| 1:54 pm on Jan 9, 2003 (gmt 0)|
all attrbutes are required to be quoted in XHTML but they still work without because of backwards compatibility..
If you're serious about producing valid code it is probably best to get into the habit of quoting everything, saves remebering which will work and which wont
| 1:56 pm on Jan 9, 2003 (gmt 0)|
What version of dreamweaver are you using?
| 2:13 pm on Jan 9, 2003 (gmt 0)|
dreamweaver mx 6.0
| 2:19 pm on Jan 9, 2003 (gmt 0)|
|Here is a tutorial on setting up Dreamweaver to produce valid documents.|
| 3:01 pm on Jan 9, 2003 (gmt 0)|
and how important are the color,width ... quotes for search engines?
i have hundreds of pages, changing them all would take so much time!
do search engines care about it?
thank you for sharing your experience!
| 3:02 pm on Jan 9, 2003 (gmt 0)|
No I don't think it matters yet. All attributes need to be quoted to be valid.
| 5:28 pm on Jan 9, 2003 (gmt 0)|
|i have hundreds of pages, changing them all would take so much time! |
There are some FREE text editors that will convert the code for you..
I use NoteTab Lite you can specify to change case of tags and/or attributes and if you select change to xhtml it will automatically quote the attributes, I'm sure there are others too, might make life easier..
| 8:31 pm on Jan 9, 2003 (gmt 0)|
In HTML 4.01 you must quote all attributes that contain anything other than just A to Z and 0 to 9. So, all "#FFFFFF" colour attributes (contains #), all "50%" sizes (contains %), and all URLs (contains : / and .) must be quoted. It is recommended to quote all attributes, and write all tags and attributes in lower case.
Is it important? For some issues, yes it is. Netscape, for example, ignores all non-quoted color=FFFFFF statements.
In XHTML you must quote all attributes and they must be in lower case.
| 8:55 pm on Jan 9, 2003 (gmt 0)|
okay, netscape is not important i think- here in austria only 3% (in my logfiles showing) use netscape.
| 9:01 pm on Jan 9, 2003 (gmt 0)|
HuhuFruFru, you are taking the easy way out. One of the more common errors that I see with many websites is the failure to quote attributes.
It is a requirement for validation. It is also a requirement for many other things. To say that NN4x represents 3% of your audience and that is not enough to justify correcting the issue is not valid justification! ;)
If DW operates in any similar manner to FP, correcting this is fairly simple. In FP, I set my page preferences according to my requirements and quoted attributes are mandatory.
If I open a page in FP and view the html and there are no quoted attributes, I can right click, reformat html and viola, all attributes are now quoted and lower case. Why? Because I just applied my default preferences to that page.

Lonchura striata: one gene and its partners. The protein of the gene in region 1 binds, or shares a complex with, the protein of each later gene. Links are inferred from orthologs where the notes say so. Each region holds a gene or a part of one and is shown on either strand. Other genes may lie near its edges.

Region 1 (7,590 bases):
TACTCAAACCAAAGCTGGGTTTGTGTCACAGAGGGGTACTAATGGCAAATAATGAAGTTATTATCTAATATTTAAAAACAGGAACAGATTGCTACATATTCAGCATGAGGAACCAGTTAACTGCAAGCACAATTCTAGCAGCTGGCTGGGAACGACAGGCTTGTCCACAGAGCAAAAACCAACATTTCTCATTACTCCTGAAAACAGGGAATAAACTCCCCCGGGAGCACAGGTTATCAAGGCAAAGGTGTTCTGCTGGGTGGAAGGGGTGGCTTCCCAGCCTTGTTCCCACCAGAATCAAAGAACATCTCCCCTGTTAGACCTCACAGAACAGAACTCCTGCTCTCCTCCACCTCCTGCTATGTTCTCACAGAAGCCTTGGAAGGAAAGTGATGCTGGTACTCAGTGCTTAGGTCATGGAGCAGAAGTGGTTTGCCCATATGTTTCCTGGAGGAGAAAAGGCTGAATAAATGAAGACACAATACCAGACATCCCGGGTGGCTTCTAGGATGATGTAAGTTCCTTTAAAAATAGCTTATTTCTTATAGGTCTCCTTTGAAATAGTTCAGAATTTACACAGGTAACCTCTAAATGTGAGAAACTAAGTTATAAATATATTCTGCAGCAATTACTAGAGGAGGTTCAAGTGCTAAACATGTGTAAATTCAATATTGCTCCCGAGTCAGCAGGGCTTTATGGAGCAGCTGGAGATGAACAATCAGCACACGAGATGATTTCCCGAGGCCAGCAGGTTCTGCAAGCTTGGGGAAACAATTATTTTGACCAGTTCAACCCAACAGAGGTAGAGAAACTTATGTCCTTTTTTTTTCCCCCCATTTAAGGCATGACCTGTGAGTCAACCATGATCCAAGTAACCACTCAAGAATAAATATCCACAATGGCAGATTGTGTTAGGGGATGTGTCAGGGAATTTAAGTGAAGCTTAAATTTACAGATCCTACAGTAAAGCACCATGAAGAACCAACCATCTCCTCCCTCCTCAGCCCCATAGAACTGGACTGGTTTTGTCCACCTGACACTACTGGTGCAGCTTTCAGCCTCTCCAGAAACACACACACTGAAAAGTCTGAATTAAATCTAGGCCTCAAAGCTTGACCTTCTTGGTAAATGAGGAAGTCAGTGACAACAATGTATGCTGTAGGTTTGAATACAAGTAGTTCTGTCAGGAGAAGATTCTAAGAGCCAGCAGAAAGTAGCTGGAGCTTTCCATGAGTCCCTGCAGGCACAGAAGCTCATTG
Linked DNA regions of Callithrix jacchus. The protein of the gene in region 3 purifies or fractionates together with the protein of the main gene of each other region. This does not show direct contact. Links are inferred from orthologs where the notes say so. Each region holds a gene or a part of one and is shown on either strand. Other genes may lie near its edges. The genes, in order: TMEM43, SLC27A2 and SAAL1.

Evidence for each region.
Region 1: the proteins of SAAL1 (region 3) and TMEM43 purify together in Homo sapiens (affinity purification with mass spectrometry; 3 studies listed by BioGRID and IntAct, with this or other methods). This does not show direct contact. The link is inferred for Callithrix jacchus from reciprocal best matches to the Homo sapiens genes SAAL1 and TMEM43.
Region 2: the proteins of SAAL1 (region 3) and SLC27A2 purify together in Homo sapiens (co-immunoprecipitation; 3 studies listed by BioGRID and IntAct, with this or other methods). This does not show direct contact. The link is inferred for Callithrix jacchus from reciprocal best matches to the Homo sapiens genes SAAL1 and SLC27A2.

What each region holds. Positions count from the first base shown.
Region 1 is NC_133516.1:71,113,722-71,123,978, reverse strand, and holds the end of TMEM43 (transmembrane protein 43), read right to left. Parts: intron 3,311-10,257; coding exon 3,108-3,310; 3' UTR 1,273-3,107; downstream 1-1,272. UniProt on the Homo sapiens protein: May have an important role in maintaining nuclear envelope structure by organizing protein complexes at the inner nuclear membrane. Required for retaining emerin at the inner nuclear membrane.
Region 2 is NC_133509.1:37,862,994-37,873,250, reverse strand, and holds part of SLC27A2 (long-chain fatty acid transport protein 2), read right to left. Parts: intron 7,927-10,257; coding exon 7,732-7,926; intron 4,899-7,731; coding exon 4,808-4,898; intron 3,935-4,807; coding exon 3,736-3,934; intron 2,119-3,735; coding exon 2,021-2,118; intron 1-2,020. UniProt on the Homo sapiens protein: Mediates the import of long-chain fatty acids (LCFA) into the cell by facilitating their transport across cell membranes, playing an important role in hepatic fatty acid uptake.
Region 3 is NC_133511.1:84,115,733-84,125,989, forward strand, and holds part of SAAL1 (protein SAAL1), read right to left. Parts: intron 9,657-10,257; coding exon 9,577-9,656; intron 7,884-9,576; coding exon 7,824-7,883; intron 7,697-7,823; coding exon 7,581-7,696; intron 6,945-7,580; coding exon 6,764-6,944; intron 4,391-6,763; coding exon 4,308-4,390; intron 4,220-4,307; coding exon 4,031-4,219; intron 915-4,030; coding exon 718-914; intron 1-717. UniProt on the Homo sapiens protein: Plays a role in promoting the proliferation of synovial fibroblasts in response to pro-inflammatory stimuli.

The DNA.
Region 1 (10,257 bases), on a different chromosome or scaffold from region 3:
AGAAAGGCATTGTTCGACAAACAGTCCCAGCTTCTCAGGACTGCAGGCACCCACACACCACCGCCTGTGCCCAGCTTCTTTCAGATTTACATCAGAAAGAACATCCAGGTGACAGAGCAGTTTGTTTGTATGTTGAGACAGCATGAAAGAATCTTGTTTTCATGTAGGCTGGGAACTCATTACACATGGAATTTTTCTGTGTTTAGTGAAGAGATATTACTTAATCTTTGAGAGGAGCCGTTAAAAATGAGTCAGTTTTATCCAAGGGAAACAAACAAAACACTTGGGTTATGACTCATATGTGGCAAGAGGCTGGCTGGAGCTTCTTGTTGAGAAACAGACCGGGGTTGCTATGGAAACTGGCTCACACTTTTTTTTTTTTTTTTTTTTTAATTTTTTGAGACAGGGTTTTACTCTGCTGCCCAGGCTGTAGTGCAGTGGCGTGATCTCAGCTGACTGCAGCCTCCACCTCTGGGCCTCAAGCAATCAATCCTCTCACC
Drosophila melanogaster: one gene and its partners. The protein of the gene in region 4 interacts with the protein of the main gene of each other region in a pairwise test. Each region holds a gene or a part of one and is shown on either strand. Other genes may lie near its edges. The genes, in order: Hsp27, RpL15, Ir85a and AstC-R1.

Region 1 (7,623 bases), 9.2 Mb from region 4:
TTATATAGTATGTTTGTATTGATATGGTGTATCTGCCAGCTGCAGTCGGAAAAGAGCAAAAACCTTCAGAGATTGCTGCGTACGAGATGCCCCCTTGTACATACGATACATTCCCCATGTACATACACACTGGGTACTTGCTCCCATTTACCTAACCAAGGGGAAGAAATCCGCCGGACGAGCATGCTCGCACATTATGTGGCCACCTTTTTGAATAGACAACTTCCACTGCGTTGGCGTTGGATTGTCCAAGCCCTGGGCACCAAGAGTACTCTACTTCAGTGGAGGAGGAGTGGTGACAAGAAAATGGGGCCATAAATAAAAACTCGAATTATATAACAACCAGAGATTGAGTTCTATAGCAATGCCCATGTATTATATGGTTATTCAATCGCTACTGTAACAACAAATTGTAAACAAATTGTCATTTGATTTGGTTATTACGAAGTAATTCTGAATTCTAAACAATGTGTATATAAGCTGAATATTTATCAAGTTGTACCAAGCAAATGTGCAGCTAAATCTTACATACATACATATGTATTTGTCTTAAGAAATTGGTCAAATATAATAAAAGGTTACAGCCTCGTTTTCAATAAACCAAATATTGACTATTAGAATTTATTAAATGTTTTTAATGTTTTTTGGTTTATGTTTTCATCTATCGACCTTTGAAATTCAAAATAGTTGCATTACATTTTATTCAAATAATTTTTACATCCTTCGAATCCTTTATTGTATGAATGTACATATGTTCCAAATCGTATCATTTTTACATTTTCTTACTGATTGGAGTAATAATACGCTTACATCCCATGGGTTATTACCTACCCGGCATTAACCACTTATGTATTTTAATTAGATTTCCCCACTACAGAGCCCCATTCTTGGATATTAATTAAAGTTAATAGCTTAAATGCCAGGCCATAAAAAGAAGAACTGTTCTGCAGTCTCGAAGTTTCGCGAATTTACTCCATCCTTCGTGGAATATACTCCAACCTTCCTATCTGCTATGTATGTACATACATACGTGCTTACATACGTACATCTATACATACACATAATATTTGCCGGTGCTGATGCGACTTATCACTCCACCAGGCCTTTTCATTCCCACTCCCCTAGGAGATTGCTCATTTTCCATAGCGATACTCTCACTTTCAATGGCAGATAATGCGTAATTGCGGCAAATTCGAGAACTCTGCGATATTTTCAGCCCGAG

I've been getting more and more requests to assist people in validating their pages and FP has been a big plus. A couple of weeks ago, I took a 110 page site that was an absolute mess. Ran it through my FP preferences and got it to validate in under 4 hours.
I had to open every single page and apply my formatting rules, but, that is a heck of lot simpler than doing it by hand! Check and see if this option is available in DW.
| 9:01 pm on Jan 9, 2003 (gmt 0)|
3% is some people's profit margin :)
Maybe the Netscape visitors would stay longer if the site rendered happily for them.
I don't know any downside to having fully-validated HTML and CSS. If it doesn't validate it may cause problems, and that's a business risk I'd rather not take.
| 9:22 pm on Jan 9, 2003 (gmt 0)|
I was only wondering if this quote-thing is so important, why is the default settings of DW different than it should rather be?
but you have convinced me ... i think i better start reading korkus's tutorial :)
| 9:26 pm on Jan 9, 2003 (gmt 0)|
|I was only wondering if this quote-thing is so important, why is the default settings of DW different than it should rather be? |
If security is important why then are most Microsoft products not configured with security in mind? Lazyness, ignorance, whatever...
There are just a lot of people who think that since most browsers understand the non-standard code that it is ok to use just that.
| 10:40 pm on Jan 9, 2003 (gmt 0)|
it does not matter what browser is surfing on your site - it could be any. so if you want to get shure that any browser might be able to read your page, than you should use the standard formatting(s) defined with html or xhtml. i think it's that simple and easy.
by the way, you can even use html 2.0 in which it is allowed not to quote attribute values if they do not contain any space character.
in html 4.1 i ever thought it is the same. xhtml was the first time, it is said, you have to quote and you have to use double quotes for it. with html you can use single quotes and then use double quotes in the value and vice versa, in xhtml you have to use the according entities in values.
| 10:58 pm on Jan 9, 2003 (gmt 0)|
In the absense of any language to the contrary (Since you said that one needs to use double quotes, have you found anything in it that I have overlooked hakre?) in the XHTML spec the usual XML quoting rules apply for XHTML compliant documents:
One may use either single or double quotes for attribute values.
BTW you quote the attribute values, not the attribute ;)
| 8:35 pm on Jan 10, 2003 (gmt 0)|
And DO NOT use the FONT tag ;)
It is evil!
Especially if we're talking about XHTML and all that .. Then it's not even a valid tag.
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